Findings

Feeding the Leviathan

Kevin Lewis

October 16, 2009

"Congress should enact a value-added tax, the equivalent of a broad-based sales tax on all goods and services. It should take effect only after unemployment has fallen to a predetermined level or in, say, five years, whichever comes first. Congress should link revenue from the new tax and other sources directly to public health-care spending through a newly created health-care trust fund. The trust fund would pay for all federal health-care spending. This framework would mean that Americans would get the health care they are willing to pay for. If spending outpaces projections, Congress will have to choose between raising taxes and finding ways to slow the growth of spending...In the near term, it would also support and sustain the economic recovery. Consumers would be encouraged to buy now, before the tax takes effect. And by showing financial markets that Congress is determined to put our fiscal household in order, it would help keep interest rates low and encourage investment. The trust fund mechanism would strengthen incentives to institute reforms that will actually bend the health-care cost curve, because measures to slow the growth of health-care spending would avoid unpopular future tax increases that would otherwise be necessary." [Henry Aaron & Isabel Sawhill, The Washington Post, October 13, 2009]

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Consumption Taxes and Redistribution

Isabel Correia
American Economic Review, forthcoming

Abstract:
It is relatively well known that the introduction of consumption taxation as an alternative in the tax code, and as the main source of government revenues, leads to a more efficient tax system. However the conventional wisdom is that the change from the actual tax code, based on taxation of capital and labour income to this consumption-based system, has undesirable distributional consequences. In this work, a very simple method is developed to argue that the converse is the most reasonable outcome from that fundamental tax reform. The main difference in relation to the literature comes from the assumed source of household heterogeneity. Additionally, it is shown that the inclusion of a tax on consumption allows for redistributive policies with no costs in terms of efficiency.

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Regulation and Distrust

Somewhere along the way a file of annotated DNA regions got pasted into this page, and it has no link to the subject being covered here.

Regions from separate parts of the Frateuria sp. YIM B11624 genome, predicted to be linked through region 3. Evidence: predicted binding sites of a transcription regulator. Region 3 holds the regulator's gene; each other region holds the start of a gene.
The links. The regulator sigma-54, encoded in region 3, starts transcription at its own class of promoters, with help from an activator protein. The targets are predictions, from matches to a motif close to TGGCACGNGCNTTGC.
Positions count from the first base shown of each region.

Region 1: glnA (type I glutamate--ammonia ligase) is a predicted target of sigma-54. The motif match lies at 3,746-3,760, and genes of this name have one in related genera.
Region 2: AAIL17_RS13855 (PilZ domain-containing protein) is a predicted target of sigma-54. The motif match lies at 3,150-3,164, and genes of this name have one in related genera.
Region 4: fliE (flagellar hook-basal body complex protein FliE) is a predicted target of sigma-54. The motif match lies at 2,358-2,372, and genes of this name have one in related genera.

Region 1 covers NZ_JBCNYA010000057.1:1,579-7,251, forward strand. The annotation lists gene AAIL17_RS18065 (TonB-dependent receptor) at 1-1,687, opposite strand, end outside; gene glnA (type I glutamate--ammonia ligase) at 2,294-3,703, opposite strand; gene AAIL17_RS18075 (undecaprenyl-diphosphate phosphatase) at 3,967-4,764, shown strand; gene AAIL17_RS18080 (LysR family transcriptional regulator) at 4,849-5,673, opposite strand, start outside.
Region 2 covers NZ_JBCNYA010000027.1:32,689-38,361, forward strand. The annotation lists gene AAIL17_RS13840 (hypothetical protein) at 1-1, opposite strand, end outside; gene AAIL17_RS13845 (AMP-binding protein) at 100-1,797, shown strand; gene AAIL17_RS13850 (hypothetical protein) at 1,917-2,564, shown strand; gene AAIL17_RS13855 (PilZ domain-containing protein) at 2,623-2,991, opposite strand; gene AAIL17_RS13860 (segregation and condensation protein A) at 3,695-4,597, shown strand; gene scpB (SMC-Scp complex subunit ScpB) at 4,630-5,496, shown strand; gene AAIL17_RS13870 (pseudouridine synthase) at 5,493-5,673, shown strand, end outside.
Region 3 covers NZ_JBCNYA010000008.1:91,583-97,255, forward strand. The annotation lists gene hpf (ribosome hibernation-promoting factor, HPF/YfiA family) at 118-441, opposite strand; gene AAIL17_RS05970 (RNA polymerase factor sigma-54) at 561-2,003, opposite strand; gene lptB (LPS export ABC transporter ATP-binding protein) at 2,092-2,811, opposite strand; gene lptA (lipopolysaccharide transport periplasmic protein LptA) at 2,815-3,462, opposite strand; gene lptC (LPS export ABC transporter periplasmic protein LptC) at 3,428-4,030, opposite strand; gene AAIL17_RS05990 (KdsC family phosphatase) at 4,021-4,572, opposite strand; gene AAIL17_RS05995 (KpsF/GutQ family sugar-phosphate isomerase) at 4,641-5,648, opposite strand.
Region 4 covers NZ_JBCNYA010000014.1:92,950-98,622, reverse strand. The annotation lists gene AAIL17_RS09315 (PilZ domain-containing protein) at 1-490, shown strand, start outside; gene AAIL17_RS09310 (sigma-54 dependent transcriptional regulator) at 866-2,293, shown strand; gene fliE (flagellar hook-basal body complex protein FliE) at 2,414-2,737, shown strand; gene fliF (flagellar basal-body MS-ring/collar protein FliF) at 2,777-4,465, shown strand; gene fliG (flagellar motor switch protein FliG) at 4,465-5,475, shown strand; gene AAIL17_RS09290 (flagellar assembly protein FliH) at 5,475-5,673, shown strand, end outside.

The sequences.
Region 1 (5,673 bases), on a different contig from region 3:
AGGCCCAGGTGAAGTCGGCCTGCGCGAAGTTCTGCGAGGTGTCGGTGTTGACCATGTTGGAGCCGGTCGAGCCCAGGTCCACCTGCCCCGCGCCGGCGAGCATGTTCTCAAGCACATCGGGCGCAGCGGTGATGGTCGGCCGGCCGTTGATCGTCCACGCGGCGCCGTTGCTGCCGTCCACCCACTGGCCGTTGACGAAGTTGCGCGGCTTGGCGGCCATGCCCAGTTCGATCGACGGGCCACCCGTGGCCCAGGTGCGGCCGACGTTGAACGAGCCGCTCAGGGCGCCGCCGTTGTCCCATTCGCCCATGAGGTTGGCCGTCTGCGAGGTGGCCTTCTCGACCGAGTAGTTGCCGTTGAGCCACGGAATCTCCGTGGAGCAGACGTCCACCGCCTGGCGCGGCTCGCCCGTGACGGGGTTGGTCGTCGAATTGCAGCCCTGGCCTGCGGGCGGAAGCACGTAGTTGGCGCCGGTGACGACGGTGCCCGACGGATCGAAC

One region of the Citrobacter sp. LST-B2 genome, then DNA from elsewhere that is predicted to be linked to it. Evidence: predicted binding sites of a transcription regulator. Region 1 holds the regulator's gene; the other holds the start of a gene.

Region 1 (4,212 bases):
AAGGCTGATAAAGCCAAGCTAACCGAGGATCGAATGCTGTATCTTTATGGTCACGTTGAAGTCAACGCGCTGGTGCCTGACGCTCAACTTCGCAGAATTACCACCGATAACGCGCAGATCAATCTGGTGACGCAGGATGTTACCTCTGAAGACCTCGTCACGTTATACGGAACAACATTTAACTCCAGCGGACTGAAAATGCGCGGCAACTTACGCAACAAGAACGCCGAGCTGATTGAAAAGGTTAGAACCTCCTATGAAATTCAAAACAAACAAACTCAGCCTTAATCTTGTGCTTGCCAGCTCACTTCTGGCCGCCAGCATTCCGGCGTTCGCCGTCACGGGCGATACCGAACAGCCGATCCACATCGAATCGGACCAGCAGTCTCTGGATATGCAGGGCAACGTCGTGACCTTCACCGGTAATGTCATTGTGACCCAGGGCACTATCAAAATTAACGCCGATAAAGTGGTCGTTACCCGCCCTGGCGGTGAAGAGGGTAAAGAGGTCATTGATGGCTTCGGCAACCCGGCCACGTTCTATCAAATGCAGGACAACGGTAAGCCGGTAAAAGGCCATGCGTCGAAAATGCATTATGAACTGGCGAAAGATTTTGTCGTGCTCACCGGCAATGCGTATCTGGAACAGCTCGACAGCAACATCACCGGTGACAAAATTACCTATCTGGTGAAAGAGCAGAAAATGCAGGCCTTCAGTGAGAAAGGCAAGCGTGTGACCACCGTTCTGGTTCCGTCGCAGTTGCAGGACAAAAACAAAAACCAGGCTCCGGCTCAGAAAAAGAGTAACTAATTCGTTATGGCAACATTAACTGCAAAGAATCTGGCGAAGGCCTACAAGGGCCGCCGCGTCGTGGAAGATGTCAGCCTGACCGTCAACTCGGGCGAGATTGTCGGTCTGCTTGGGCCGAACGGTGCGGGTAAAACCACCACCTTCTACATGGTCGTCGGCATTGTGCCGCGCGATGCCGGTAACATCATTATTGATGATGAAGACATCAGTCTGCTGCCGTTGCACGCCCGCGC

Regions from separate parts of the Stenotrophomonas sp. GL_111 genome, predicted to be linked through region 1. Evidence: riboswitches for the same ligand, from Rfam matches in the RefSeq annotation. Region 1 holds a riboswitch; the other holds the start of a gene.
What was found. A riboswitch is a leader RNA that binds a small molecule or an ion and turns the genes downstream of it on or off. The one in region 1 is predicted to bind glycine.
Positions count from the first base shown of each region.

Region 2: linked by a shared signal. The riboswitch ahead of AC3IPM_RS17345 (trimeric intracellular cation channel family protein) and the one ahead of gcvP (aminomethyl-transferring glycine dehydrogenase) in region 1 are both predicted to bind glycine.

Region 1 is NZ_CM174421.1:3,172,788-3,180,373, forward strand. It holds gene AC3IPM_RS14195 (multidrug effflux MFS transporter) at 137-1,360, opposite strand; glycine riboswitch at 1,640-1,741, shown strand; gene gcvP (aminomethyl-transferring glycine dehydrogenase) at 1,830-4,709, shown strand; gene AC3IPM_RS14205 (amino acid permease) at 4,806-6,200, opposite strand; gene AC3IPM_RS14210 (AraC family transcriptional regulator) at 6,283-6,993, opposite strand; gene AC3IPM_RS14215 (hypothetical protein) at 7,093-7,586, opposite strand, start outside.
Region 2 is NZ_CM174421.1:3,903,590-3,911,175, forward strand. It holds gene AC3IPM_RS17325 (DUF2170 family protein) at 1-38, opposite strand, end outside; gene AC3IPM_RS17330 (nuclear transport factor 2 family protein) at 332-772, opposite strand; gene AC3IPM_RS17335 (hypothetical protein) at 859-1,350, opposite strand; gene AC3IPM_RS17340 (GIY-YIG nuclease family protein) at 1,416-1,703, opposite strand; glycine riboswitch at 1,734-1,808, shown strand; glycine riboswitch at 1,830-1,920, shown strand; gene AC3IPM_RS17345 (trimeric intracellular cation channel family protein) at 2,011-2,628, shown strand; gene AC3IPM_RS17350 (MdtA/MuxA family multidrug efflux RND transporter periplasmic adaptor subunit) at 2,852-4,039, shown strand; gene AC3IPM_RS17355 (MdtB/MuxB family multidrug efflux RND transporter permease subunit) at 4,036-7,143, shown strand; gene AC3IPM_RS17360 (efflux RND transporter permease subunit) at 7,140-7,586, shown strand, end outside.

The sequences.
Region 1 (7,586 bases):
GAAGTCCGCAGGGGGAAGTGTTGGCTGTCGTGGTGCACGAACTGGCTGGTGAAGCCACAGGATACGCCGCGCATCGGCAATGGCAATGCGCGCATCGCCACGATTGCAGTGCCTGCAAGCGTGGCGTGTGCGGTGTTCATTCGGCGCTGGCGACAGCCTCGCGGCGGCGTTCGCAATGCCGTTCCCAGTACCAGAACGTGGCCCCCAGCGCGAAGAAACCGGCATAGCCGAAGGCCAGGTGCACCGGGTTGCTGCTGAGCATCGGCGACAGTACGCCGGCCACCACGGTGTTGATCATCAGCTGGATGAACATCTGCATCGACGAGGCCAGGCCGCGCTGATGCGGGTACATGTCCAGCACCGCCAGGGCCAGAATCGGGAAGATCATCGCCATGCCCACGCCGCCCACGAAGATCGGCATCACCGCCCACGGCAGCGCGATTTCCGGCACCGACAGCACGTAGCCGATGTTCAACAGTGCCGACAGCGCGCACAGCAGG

Philippe Aghion, Yann Algan, Pierre Cahuc & Andrei Shleifer
Quarterly Journal of Economics, forthcoming

Abstract:
In a cross-section of countries, government regulation is strongly negatively correlated with trust. We document this correlation, and present a model explaining it. In the model, distrust creates public demand for regulation, while regulation in turn discourages family civic education, leading to multiple equilibria. A key implication is that individuals in low trust countries want more government intervention even though the government is corrupt. We test this and other implications of the model using country and individual data on trust and beliefs' about government role, as well as changes in beliefs and in trust during the transition from socialism.

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Activist Fiscal Policy to Stabilize Economic Activity

Alan Auerbach & William Gale
NBER Working Paper, October 2009

Abstract:
We review the evidence on the practice and effects of discretionary fiscal policy, particularly in the context of recent efforts to stimulate the economy, reaching two main conclusions. First, policy interventions have increased in this decade, pre-dating the 2009 stimulus. Second, despite a large economic literature on the topic, the state of theory and evidence is not as "shovel ready" as one would like. Although consumption and investment clearly respond to tax incentives and structural vector autoregressions show that lower taxes and higher government purchases can boost output, it is difficult to apply the findings in the current context, in part because multipliers and policy lags are likely to vary with economic conditions. Dynamic stochastic general equilibrium models can be adapted to address extreme economic conditions, but yield an extremely wide range of predicted impacts. The experience from large downturns — the U.S. Great Depression and the Japanese Lost Decade — is illuminating, but provides little evidence about policy effectiveness because systematic and sustained fiscal interventions were not attempted in either case.

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Progressive Estate Taxation

Emmanuel Farhi & Ivan Werning
Quarterly Journal of Economics, forthcoming

Abstract:
We present a model with altruistic parents and heterogeneous productivity. We derive two key properties for optimal estate taxation. First, the estate tax should be progressive, so that parents leaving a higher bequest face a lower net return on bequests. Second, marginal estate taxes should be negative, so that all parents face a marginal subsidy on bequests. Both properties can be implemented with a simple nonlinear tax on bequests, levied separately from the income tax. These results apply to other intergenerational transfers, such as educational investments, and are robust to endogenous fertility choices. Both estate or inheritance taxes can implement the optimal allocation, but we show that the inheritance tax has some advantages. Finally, when we impose an ad hoc constraint requiring marginal estate taxes to be nonnegative, the optimum features a zero tax up to an exception level, and a progressive tax thereafter.

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Anarchy and Development: An Application of the Theory of Second Best

Peter Leeson & Claudia Williamson
Law and Development Review, 2009

Abstract: